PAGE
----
waitFor<T> function Null safety

  1. @Deprecated("This functionality is incomplete and may be removed in a later version")
T waitFor<T>(
  1. Future<T> future,
  2. {Duration? timeout}

Suspends the stack, runs microtasks, and handles incoming events until future completes.

Deprecation notice

The waitFor feature is deprecated. The feature was intended to solve a particular problem for existing code, a problem introduced by a breaking change to the platform libraries. The waitFor function is not suitable for general use. The feature has shortcomings that can affect other code running in the same isolate, including:

  • A function call that looks synchronous may cause other asynchronous events to run before it returns. This is something synchronous code can usually assume not to happen, and some code may have been written to take advantage of that assumed behavior. Such code can fail in unexpected ways.
  • Multiple nested calls to waitFor may block each other since the most recent call always needs to complete before any other call can complete. Judicious use of waitFor is necessary to avoid unexpected deadlocks which wouldn't happen if using await instead. If more than one library in the same program is using waitFor, then it's hard to avoid or control whether such blocking will happen.

The feature is not actively maintained. It will remain as-is to support the original problem it was added to solve, at least until that problem can be solved in some other way.

Call semantics

This call does the following:

  • While future is not completed:
    • suspends the current execution stack,
    • runs the microtask queue until it is empty,
    • waits until the message queue is not empty,
    • handles messages on the message queue, plus their associated microtasks, until the message queue is empty,
    • resumes the original stack.

This function breaks the usual promise offered by Dart semantics that message handlers and microtasks run to completion before the next message handler or microtask begins to run. Of particular note is that use of this function in a finally block will allow microtasks and message handlers to run before all finally blocks for an exception have completed, possibly breaking invariants in your program.

Use of this function should be considered a last resort when it is not possible to convert a Dart program entirely to an asynchronous style using async and await.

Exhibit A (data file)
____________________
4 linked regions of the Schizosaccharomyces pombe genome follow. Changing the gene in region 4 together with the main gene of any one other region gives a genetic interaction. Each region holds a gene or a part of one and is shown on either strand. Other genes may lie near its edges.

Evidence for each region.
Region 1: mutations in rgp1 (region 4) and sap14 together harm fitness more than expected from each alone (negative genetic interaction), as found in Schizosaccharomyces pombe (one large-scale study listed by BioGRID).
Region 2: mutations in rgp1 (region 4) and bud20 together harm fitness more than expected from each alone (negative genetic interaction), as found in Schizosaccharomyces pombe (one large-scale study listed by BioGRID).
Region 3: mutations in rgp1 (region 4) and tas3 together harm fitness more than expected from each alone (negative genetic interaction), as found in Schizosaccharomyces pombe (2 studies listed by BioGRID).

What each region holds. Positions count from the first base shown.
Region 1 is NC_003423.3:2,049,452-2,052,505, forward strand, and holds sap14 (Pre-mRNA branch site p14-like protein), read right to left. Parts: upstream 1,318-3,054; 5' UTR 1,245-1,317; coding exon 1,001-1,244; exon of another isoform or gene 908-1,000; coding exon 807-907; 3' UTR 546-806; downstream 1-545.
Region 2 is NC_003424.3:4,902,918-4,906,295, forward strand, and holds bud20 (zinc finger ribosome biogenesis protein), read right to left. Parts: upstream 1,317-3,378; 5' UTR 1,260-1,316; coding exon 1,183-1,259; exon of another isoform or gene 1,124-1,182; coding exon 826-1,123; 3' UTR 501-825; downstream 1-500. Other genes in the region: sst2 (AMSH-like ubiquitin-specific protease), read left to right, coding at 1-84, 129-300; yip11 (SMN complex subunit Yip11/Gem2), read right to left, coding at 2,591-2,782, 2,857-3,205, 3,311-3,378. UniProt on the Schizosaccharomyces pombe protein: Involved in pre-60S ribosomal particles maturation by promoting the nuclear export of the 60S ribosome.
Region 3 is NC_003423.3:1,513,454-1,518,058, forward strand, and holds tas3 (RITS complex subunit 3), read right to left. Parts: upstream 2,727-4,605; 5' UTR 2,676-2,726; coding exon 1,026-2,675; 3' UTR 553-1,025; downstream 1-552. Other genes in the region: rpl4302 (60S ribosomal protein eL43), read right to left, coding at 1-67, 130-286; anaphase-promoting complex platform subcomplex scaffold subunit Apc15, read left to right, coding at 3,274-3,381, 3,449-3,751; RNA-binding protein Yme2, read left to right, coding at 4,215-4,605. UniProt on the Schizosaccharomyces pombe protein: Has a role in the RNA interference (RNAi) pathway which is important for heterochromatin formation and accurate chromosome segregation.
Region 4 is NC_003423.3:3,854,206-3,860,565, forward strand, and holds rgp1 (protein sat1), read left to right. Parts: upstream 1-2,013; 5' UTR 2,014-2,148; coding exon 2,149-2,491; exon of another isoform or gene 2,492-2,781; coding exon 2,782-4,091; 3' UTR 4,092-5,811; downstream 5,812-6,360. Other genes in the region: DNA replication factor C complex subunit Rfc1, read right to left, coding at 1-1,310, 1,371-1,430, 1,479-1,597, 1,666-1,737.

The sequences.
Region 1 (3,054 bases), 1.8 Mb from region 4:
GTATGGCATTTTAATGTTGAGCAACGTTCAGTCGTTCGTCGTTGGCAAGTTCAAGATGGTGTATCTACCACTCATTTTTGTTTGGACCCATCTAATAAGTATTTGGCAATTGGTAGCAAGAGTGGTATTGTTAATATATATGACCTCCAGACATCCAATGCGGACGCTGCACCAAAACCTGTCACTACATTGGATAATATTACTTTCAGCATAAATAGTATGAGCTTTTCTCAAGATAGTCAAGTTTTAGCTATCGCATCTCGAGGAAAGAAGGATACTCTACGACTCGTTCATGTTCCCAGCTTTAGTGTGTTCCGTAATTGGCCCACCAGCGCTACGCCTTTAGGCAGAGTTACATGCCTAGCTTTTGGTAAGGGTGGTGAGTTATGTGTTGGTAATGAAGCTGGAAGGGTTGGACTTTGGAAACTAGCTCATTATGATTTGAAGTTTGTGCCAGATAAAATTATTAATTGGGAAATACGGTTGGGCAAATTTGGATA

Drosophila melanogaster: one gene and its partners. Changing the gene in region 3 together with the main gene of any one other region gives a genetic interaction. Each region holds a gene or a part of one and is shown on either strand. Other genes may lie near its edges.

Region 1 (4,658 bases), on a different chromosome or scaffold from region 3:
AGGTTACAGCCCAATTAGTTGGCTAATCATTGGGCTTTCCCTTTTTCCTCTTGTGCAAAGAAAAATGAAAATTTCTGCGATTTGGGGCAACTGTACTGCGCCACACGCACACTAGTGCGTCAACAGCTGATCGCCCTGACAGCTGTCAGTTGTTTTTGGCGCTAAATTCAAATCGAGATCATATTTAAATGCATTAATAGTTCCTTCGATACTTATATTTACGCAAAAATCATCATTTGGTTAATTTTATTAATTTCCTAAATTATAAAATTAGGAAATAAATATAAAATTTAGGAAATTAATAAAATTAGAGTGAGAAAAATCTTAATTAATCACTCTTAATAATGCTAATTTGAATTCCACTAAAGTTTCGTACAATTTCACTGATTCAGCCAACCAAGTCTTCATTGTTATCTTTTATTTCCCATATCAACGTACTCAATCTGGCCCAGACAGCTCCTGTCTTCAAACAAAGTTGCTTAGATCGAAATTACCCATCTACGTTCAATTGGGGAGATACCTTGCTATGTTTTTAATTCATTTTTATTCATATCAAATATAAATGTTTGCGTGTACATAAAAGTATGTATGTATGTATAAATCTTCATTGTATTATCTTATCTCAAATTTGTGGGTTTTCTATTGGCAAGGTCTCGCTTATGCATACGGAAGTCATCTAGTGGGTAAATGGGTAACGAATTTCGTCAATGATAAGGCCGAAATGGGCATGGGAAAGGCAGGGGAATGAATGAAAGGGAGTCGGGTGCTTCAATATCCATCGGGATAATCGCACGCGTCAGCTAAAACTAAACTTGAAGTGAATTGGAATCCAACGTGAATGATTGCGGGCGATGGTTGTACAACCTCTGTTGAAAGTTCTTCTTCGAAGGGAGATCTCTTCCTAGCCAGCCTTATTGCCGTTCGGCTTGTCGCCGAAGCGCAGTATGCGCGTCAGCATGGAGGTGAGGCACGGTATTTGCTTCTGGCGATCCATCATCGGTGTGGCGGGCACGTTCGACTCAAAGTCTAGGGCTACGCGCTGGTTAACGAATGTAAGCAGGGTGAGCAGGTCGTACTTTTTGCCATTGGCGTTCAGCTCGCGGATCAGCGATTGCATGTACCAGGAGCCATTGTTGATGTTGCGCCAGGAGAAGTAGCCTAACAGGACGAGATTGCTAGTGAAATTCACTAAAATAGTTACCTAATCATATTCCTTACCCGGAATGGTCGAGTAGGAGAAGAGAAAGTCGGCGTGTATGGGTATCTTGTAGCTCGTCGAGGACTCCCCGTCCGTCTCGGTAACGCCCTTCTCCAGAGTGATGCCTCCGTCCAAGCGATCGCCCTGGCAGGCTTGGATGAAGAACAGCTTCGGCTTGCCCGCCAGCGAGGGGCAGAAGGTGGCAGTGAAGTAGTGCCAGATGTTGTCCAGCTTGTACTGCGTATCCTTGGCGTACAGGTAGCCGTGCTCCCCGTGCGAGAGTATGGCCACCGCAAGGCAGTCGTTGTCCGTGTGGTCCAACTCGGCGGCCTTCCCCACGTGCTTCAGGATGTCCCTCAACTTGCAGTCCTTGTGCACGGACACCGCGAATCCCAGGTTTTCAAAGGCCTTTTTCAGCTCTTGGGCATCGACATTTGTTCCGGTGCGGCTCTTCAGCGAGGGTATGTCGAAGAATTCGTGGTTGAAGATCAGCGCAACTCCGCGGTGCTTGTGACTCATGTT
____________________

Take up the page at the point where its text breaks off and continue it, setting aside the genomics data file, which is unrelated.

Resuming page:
If the Future completes normally, its result is returned. If the Future completes with an error, the error and stack trace are wrapped in an AsyncError and thrown. If a microtask or message handler run during this call results in an unhandled exception, that exception will be propagated as though the microtask or message handler was the only Dart invocation on the stack. That is, unhandled exceptions in a microtask or message handler will skip over stacks suspended in a call to waitFor.

If the optional timeout parameter is passed, waitFor throws a TimeoutException if the Future is not completed within the specified period.

Calls to waitFor may be nested. Earlier invocations will not complete until subsequent ones do, but the completion of a subsequent invocation will cause the previous invocation to wake up and check its Future for completion.

Please be aware that nesting calls to waitFor can lead to deadlock if subsequent calls block waiting for a condition that is only satisfied when an earlier call returns.


    "This functionality is incomplete and may be removed in a later version")
T waitFor<T>(Future<T> future, {Duration? timeout}) {
  late T result;
  bool futureCompleted = false;
  Object? error;
  StackTrace? stacktrace;
  future.then((T r) {
    futureCompleted = true;
    result = r;
  }, onError: (e, st) {
    error = e;
    stacktrace = st;

  late Stopwatch s;
  if (timeout != null) {
    s = new Stopwatch()..start();
  Timer.run(() {}); // Ensure there is at least one message.
  while (!futureCompleted && (error == null)) {
    Duration? remaining;
    if (timeout != null) {
      if (s.elapsed >= timeout) {
        throw new TimeoutException("waitFor() timed out", timeout);
      remaining = timeout - s.elapsed;
    _WaitForUtils.waitForEvent(timeout: remaining);
  if (timeout != null) {
  Timer.run(() {}); // Ensure that previous calls to waitFor are woken up.

  if (error != null) {
    throw new AsyncError(error!, stacktrace);

  return result;